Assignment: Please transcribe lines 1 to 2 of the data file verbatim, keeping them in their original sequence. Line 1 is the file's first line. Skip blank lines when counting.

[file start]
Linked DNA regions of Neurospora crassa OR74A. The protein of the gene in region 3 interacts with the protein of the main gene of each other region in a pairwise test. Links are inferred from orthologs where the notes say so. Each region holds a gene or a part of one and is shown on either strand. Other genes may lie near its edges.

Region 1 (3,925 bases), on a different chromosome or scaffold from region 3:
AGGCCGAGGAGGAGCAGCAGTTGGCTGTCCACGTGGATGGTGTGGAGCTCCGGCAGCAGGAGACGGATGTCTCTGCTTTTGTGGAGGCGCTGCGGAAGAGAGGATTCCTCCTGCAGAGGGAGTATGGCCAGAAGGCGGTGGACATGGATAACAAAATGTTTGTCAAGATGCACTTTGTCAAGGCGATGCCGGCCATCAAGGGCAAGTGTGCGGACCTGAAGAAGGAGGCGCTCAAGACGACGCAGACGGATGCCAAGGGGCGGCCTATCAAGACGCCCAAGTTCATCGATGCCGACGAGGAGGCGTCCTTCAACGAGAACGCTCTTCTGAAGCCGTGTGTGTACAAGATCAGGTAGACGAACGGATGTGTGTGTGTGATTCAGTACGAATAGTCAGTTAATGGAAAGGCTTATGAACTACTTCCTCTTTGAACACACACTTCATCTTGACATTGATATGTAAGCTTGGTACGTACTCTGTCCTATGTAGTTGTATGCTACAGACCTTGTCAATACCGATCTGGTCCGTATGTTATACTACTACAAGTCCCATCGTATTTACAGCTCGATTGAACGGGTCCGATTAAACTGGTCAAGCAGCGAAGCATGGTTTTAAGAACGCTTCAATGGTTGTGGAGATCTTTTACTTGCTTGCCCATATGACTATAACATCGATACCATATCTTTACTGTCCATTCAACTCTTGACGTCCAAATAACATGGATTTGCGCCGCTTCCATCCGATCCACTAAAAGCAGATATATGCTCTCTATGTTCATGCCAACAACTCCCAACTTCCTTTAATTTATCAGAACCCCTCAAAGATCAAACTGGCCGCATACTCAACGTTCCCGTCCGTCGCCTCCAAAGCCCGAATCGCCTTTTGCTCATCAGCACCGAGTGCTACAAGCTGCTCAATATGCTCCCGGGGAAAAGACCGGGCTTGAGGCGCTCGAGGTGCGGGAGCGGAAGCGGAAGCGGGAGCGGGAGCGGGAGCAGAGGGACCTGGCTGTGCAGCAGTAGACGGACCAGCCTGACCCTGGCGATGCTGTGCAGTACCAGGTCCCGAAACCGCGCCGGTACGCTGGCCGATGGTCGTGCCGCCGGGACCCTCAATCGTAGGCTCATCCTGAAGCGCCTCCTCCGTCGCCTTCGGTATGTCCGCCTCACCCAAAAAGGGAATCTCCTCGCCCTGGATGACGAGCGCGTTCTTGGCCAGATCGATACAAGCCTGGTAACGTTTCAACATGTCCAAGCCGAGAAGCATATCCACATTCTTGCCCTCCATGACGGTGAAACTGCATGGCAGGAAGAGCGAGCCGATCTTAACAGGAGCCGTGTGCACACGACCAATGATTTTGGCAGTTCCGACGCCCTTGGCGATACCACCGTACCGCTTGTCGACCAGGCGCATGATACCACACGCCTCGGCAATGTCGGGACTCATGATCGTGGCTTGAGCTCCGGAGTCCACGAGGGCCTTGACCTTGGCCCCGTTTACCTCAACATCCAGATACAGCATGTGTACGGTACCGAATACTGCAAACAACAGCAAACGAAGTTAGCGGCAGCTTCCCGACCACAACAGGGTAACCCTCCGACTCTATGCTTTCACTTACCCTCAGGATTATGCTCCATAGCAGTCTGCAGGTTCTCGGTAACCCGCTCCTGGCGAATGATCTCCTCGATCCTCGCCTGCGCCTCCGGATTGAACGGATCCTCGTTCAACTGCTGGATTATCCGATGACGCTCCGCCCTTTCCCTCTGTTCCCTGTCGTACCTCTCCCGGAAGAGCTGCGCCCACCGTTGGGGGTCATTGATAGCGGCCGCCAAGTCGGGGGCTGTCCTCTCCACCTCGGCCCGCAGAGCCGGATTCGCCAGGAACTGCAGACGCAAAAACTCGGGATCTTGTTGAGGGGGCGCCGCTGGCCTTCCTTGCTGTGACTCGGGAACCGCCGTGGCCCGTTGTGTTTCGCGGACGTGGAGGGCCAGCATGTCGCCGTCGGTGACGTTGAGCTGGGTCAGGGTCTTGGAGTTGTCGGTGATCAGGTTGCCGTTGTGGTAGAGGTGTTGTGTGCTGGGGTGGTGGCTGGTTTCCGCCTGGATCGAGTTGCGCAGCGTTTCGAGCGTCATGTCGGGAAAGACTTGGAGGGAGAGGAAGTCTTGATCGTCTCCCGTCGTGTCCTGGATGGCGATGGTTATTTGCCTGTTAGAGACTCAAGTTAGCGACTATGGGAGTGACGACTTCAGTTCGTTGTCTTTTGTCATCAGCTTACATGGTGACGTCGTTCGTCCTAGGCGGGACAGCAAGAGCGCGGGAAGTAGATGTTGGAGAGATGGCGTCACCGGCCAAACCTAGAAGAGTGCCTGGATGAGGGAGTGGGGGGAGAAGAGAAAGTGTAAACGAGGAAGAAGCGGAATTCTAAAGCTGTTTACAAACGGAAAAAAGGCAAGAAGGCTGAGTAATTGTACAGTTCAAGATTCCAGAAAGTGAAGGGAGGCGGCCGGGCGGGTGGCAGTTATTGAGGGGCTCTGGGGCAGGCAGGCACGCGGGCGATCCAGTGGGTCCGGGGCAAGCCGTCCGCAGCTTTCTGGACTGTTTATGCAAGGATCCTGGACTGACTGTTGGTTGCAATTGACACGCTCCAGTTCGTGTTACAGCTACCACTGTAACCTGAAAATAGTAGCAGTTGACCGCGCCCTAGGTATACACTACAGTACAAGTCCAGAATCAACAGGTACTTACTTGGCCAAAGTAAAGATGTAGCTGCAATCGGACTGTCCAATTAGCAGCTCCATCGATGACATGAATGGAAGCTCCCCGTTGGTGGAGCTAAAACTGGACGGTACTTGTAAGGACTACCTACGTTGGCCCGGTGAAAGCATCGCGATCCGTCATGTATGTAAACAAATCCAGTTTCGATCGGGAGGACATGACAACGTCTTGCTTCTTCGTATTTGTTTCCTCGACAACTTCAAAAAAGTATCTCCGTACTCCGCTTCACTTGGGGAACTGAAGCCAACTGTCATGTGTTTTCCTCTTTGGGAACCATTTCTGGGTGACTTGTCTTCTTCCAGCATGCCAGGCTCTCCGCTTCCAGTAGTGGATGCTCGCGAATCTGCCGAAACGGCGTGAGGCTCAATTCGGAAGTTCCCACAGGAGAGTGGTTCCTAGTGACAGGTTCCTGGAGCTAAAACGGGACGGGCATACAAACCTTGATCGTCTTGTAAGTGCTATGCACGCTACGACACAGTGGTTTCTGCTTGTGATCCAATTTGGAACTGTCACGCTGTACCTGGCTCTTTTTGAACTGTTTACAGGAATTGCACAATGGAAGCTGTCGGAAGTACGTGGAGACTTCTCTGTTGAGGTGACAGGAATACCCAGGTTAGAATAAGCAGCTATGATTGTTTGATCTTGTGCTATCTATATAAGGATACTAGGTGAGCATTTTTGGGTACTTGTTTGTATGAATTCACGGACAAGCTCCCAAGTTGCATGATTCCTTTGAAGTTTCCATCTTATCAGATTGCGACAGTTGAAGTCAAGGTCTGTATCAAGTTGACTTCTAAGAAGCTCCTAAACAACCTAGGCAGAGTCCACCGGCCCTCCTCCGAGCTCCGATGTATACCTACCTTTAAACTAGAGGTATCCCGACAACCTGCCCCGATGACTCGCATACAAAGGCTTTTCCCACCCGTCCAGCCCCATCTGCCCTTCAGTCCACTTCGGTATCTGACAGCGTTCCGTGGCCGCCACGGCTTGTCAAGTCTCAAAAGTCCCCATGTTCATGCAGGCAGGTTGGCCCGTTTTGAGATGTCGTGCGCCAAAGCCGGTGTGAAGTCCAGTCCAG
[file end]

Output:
Linked DNA regions of Neurospora crassa OR74A. The protein of the gene in region 3 interacts with the protein of the main gene of each other region in a pairwise test. Links are inferred from orthologs where the notes say so. Each region holds a gene or a part of one and is shown on either strand. Other genes may lie near its edges.

Region 1 (3,925 bases), on a different chromosome or scaffold from region 3: